Patti: Friends, I am looking again at the agenda pages for our week together in Hawaii and I see where I made a Freudian slip. I probably have made more than one! On Wednesday's intro I wrote that we wait for "test scores to sore."

Oh boy.. it is testing week here in Maryland for 5th graders and we hope the scores don't make us sore.

How can we measure the fruit of our online activities? How can we measure the fact that kids come to a computer lab to *write* on their own time? We can't put a number on that. Even if their social studies grade didn't increase this semester does it count that they know where Iceland is and the fact that their friends there go to school in the dark in the winter and go home from school in the dark?

Numbers. Numbers on tests prove that the kids have learned.

What are your thoughts...?

Mahenaz Mahenaz: I really have to just imagine this situation, since I have little or no experience of children working at computers, leave alone on-line. And I can imagine the joy , wonder and excitement of on- line discovery...Iceland...coming and going to school in the dark.. WOW!!! In present times children learn much, much, more outside school. Who records or measures all this learning?

I don't understand. WHY do we have to "measure" everything children do?? WHY do we have to quantify and put a number on their learning. We all know that our measurements don't give us an accurate picture of how much children know, do, understand.

WHY do educators have such an obsession with testing and measuring?? Perhaps we need to write a narrative about how the kids have learned to be *excited* about *learning* for parents and administrators who want to know what the learning outcomes of on-line activity have been. Stick it into each report book or whatever the kids take home.

I think we minimise and ruin their excitement about learning and discovery. Measure the stuff we have to, because it seems impossible at this point ;-) to beat the systems we have put up.

All the work Barbara wrote about, the curriculum involvement in the mystery writing, the Science, Math, Language etc could be measured in whatever ways you have now. Quiz/ multiple choice/ grading their writing to set criteria whatever. And what about STUDENT PORTFOLIOS...can't that work??!!

Numbers. Numbers on tests prove that the kids have learned.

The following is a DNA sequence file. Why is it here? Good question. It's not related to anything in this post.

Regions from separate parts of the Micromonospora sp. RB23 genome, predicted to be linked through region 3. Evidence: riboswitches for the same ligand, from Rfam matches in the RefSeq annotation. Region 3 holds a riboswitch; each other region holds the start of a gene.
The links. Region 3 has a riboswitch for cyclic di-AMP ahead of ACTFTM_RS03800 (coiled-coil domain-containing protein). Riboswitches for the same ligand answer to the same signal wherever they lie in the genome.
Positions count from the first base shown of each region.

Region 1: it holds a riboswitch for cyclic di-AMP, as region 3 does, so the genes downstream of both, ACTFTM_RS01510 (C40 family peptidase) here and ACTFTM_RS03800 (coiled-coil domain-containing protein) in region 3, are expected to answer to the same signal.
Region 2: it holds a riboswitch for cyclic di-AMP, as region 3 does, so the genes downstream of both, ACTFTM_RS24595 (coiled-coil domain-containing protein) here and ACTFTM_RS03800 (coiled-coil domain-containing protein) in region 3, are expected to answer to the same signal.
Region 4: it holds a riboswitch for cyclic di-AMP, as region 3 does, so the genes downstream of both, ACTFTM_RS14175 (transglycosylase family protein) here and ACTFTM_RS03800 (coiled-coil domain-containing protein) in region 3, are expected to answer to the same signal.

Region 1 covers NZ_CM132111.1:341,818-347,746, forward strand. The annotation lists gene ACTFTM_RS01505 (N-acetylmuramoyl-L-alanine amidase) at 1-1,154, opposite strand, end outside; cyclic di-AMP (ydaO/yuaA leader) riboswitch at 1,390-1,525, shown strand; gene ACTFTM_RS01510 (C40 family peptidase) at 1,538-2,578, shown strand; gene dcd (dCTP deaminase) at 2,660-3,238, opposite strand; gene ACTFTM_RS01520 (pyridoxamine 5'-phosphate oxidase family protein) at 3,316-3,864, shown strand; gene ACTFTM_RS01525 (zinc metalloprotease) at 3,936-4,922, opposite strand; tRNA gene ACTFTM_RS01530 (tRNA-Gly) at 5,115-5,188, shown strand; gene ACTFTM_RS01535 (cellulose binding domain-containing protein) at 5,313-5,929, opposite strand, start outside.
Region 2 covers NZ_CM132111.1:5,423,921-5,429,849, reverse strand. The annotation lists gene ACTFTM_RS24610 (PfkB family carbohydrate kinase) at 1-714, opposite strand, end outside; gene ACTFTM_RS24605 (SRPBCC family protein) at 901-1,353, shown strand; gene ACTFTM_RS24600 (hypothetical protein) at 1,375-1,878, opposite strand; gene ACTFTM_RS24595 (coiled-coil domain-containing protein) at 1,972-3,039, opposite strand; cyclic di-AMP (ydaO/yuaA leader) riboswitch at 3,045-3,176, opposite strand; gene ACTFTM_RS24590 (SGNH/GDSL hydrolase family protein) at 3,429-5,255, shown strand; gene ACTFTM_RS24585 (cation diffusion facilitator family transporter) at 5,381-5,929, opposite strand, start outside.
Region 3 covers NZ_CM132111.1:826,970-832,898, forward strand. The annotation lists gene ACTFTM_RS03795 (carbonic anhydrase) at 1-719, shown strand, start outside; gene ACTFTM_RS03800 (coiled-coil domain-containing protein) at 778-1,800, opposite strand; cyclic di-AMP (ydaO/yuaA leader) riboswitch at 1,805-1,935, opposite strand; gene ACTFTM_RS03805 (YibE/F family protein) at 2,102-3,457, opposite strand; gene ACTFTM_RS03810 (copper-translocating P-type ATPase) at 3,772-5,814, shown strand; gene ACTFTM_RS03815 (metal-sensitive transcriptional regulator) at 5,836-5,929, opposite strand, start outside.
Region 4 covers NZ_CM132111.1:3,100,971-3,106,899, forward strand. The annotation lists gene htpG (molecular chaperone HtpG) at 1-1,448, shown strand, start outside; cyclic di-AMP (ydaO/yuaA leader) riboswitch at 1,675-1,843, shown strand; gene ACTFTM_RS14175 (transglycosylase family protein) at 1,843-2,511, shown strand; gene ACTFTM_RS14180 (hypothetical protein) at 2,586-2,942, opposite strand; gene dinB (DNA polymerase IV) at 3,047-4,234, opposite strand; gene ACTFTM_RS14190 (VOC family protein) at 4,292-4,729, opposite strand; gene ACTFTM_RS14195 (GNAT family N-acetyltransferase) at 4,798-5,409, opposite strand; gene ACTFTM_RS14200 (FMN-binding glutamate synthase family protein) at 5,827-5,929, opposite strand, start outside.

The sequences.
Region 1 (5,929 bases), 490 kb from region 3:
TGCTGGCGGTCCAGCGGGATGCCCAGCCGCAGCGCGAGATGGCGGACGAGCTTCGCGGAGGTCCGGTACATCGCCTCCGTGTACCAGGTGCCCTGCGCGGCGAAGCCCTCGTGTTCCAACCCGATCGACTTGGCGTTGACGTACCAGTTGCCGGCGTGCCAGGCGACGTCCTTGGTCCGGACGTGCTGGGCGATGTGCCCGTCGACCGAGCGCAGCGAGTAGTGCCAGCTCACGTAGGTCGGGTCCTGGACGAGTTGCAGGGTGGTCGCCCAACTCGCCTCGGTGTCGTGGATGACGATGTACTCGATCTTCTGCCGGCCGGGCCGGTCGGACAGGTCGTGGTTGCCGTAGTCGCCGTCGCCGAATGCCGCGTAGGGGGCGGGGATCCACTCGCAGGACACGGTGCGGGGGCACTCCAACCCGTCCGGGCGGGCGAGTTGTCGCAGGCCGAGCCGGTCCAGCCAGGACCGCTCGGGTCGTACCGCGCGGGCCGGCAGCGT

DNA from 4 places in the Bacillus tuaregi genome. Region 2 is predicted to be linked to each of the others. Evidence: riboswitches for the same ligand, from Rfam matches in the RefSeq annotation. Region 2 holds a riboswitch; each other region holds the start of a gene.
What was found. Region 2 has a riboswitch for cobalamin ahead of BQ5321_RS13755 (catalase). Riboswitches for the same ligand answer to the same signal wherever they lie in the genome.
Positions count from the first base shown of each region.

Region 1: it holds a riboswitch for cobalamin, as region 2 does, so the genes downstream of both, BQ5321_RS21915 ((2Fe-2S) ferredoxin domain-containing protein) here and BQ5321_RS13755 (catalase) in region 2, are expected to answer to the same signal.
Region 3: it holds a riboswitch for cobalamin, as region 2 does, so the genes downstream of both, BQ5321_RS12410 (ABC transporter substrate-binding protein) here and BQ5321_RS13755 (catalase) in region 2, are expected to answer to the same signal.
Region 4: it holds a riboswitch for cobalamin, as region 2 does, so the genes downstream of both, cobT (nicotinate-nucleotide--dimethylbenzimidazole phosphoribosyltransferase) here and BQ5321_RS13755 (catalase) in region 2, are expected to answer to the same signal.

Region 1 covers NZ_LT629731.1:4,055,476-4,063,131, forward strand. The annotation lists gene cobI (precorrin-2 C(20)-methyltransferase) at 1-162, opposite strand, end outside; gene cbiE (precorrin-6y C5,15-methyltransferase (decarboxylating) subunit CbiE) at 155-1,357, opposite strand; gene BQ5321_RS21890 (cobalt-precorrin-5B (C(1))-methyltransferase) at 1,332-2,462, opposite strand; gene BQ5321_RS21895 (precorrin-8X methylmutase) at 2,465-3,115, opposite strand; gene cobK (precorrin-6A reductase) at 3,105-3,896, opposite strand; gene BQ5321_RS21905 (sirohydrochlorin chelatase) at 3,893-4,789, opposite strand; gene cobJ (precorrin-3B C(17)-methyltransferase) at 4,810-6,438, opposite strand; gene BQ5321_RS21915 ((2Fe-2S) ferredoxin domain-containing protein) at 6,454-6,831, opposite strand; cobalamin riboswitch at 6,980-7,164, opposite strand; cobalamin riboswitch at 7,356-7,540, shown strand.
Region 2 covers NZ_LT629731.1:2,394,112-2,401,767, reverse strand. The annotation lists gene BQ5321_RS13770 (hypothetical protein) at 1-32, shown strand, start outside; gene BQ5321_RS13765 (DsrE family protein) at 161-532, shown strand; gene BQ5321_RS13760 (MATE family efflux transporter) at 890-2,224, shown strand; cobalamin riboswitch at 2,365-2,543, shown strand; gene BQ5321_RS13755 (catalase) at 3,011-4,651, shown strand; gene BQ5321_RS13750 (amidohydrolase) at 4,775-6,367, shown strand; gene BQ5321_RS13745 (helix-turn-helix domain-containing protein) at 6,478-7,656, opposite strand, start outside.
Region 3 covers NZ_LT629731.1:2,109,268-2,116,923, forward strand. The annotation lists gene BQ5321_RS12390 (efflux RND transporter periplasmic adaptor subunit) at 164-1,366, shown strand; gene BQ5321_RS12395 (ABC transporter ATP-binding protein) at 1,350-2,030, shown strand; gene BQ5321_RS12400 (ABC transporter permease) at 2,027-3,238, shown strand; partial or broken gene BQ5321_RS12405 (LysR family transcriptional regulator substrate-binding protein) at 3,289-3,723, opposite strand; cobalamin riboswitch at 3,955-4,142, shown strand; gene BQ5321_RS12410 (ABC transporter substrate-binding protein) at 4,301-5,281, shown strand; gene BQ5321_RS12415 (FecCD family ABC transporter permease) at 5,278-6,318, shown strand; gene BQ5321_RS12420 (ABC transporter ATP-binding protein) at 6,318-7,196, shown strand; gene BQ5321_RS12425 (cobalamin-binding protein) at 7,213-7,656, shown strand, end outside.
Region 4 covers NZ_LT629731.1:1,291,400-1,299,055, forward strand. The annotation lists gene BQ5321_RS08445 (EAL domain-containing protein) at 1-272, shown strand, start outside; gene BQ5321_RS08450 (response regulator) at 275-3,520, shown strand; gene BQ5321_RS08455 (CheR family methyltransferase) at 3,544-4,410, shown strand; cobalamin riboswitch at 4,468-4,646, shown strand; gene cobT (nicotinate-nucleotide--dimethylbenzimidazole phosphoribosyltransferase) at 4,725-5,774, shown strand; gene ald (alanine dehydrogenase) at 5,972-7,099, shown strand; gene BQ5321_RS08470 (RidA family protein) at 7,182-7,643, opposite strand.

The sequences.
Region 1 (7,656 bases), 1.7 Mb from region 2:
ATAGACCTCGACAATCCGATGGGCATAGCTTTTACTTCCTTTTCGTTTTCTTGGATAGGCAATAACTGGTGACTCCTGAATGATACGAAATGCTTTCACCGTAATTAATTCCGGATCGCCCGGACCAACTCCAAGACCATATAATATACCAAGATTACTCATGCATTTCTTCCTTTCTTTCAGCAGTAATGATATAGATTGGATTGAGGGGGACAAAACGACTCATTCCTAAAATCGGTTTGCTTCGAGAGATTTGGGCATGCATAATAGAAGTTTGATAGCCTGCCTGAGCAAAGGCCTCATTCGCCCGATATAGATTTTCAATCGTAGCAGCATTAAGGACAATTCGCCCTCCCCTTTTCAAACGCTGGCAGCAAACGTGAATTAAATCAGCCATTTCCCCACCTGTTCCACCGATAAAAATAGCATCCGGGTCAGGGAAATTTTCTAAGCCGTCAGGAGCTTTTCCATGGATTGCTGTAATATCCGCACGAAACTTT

I am sorry. I don't agree.

Take care, mahenaz

PS. I will be away till the end of June. I leave tomorrow night for Canada (Toronto), then 3 days in the US (Michigan) and a month in UK (London). Most of it is work. Exploring institutional linkages for Early Childhood Ed. So if I am silent you will know why.

Betty: While I was teaching high school Physics... for many years..before accepting a resource position within the school... it seemed to me that the best part of teaching (what students really learn) is not measureable... probably every long-time teacher has had former students recognize the worth of what they had learned in school many years later.... the joy of learning.. the desire to learn... the discipline to learn... wish I had learned...

So what am I saying.... I don't know... all this attention to outcomes.. is it another "trend" or "fad"...??

Sometimes confused..


Lynne Lynne: Hi all... Been sorta quiet lately...but thought I'd put in my two cents on this assessment discussion :)

I think some of the most important goals of our teaching are, indeed, difficult and perhaps impossible to measure _by standardized tests_ but good teachers are always assessing...

If your goal is to have kids relish our language and its precision and to enjoy their own creations, you're watching to see their facial expressions, checking to see if they volunteer to share their work, and checking their writing to see evidence of their growing skill...

And, if they don't, you're finding better models, re-structuring the learning environment, building trust in the community so that you can achieve that goal...

Assessment needn't be standardized does, however, need to be formalized to some degree...

I remember an education professor once eplaining how she trained ed students in assessment...They were to write down "What matters?" to them, to their kids, in their learning...Then they were to figure out how they would know that their kids had attained whatever the skills or concepts they had deemed important...

On the one hand, this sounds like a very informal type of assessment instrument...but if you _really_ think about what matters in your teaching, it can be a very powerful and rigorous format for assessment.

Assessment drives is a self-check that keeps us revising our lessons, learning from our kids, and improving all of our education :)


John John replies: I agree but I also suspect that much testing that goes on in schools annually is not done to "assess" whether our students are showing improvement in critical areas but all too often now is being used to measure the "failure" of our children and flaunted at monthly school board meetings.

"Cynic!" You cry.

"A bit," I reply.